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Don’t stop downloadin’

Of all the things to come out of the Sopranos finale, I’d have to say this was the least expected. To me, anyway.

The Sopranos is over, but the last song featured on the show, Don’t Stop Believin’ which the band Journey released in 1981, keeps going as its lyrics say, “on and on and on and on.”

According to Legacy Recordings, a division of Sony BMG Music Entertainment, downloads of the song from iTunes went from about 1,000 on the day before the episode to 6,531 the day after. For the week, the song climbed to No. 17 in popularity on iTunes, while the band’s Greatest Hits also cracked the Top 20.

On the radio, airplay of Don’t Stop Believin’ increased 192 percent Monday through Thursday over the first four days of the previous week, according to Nielsen BDS, which tracks airplay.

It was not the first time the band had television to thank for a royalties windfall. In 2005, after Don’t Stop Believin’ was featured on the season premiere of MTV’s Laguna Beach: The Real Orange County, it ranked in the top 10 on iTunes.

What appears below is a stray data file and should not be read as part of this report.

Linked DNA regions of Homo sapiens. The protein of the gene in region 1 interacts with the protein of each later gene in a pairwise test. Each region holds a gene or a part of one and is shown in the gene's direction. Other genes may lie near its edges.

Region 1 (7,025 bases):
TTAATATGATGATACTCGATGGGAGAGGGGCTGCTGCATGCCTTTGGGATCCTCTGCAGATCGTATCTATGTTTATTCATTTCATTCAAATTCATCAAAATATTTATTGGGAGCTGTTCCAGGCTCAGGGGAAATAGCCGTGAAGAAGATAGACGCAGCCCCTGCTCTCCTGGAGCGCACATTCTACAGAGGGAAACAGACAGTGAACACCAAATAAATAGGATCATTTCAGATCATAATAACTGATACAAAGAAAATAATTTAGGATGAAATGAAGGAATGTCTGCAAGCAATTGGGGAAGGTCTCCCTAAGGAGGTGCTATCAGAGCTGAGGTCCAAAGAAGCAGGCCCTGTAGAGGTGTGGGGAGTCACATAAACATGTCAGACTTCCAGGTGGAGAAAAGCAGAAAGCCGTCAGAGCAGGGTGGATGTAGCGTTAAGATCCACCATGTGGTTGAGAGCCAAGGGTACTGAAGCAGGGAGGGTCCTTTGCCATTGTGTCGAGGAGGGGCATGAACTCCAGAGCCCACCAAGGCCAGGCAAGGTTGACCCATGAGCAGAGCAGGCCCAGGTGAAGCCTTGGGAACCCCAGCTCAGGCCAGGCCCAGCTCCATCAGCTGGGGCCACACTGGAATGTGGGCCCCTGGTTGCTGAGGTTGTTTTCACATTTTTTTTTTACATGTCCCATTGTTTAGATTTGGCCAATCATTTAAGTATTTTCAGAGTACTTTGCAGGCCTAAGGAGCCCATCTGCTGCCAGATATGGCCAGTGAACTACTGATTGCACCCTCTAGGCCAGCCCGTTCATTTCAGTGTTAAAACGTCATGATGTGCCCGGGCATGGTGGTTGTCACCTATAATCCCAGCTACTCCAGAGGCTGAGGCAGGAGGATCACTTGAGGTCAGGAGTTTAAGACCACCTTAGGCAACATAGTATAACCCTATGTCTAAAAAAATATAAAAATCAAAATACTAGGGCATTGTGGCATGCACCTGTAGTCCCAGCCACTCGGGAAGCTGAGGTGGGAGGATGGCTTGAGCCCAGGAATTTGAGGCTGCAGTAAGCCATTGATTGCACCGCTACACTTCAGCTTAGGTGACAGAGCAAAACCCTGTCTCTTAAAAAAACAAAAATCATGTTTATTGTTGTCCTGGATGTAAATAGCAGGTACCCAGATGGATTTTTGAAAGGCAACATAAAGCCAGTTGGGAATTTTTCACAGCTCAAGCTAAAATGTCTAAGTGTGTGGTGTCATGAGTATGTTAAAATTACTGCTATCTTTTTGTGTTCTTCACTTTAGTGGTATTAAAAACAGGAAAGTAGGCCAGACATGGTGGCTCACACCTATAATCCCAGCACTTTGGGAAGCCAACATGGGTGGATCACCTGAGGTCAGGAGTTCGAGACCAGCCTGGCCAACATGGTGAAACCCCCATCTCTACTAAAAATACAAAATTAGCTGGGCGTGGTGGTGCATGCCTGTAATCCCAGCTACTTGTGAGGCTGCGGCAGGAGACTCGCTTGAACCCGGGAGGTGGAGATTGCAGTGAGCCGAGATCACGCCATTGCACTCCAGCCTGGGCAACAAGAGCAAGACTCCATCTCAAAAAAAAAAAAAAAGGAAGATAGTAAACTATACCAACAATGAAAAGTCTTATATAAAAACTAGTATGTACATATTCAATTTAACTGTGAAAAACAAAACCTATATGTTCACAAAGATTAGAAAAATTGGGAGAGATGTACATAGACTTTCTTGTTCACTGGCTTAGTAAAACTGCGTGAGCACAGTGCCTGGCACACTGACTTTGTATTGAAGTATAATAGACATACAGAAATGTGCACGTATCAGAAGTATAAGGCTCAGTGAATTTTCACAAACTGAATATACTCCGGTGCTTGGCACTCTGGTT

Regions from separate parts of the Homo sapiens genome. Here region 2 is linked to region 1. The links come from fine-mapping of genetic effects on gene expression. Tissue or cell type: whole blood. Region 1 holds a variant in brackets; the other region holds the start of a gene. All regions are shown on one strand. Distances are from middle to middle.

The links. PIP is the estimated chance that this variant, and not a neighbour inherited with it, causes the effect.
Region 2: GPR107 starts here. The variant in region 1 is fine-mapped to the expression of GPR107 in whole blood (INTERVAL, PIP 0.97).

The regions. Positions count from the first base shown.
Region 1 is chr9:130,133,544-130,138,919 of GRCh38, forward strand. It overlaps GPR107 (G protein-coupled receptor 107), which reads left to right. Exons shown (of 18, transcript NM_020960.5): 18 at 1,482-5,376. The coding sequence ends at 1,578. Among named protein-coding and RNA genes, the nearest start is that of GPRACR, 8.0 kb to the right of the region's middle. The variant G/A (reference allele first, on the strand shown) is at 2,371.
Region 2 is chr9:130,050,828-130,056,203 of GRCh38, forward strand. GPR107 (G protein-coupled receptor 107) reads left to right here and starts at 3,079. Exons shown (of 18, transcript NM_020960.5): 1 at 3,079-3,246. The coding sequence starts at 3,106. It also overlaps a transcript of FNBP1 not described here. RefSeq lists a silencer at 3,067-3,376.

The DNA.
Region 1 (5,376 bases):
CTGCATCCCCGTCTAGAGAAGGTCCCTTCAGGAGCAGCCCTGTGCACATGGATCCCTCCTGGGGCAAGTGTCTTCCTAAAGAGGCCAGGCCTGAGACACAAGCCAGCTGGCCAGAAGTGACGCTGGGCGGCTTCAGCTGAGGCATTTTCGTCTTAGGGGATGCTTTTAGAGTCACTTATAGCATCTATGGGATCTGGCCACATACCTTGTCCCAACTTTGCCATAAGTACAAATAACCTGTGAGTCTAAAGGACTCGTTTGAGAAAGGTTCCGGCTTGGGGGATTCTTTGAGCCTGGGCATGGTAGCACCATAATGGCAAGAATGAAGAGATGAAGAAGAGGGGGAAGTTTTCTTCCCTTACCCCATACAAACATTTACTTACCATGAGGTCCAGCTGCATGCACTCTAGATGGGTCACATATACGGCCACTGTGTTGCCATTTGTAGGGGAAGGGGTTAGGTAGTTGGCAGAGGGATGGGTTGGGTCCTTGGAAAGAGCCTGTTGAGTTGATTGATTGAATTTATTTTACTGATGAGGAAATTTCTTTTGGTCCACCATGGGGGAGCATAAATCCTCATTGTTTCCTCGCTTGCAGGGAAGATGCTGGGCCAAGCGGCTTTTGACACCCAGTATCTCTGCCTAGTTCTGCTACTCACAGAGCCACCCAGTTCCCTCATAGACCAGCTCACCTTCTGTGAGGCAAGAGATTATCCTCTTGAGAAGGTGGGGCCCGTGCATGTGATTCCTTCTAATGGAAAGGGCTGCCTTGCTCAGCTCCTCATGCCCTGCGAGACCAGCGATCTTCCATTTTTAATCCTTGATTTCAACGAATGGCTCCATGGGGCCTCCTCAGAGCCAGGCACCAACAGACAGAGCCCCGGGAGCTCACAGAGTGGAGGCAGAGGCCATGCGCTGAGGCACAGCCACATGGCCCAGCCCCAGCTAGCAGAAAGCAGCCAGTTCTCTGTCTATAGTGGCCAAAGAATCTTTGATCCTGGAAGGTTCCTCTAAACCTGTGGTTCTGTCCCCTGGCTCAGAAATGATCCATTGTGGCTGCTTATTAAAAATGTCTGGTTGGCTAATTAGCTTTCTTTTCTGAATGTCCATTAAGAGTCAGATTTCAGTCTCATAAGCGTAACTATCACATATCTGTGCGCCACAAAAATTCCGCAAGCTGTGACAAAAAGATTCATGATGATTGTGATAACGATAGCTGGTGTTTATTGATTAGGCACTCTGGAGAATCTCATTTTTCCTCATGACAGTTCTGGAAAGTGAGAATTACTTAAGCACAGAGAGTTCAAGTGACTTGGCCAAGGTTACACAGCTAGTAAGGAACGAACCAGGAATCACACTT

The song also enjoyed a 150 percent increase in downloads the week after it was featured in an episode of Family Guy on Fox in 2005, according to Nielsen.

While song downloads were not tracked in 2003, when Don’t Stop Believin’ was featured in NBC’s Scrubs, overall retail sales of Journey’s Greatest Hits increased 51 percent in the first full week after the show aired, according to Nielsen.

Who knew?

And for what it’s worth, I forget where I saw this, but someone suggested the reason why Tony played that particular song is that the B-side to it in the little jukebox was Any Way You Want It, which is apparently the real message from David Chase about what actually happened when the screen went blank. Makes as much sense as anything else I’ve heard.

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One Comment

  1. PDiddie says:

    This explains the Sopranos (RIP, Tony).

    Nothing, on the other hand — excepting a psychological intent to self-destruct — can explain why Senator Clinton chose to emulate it.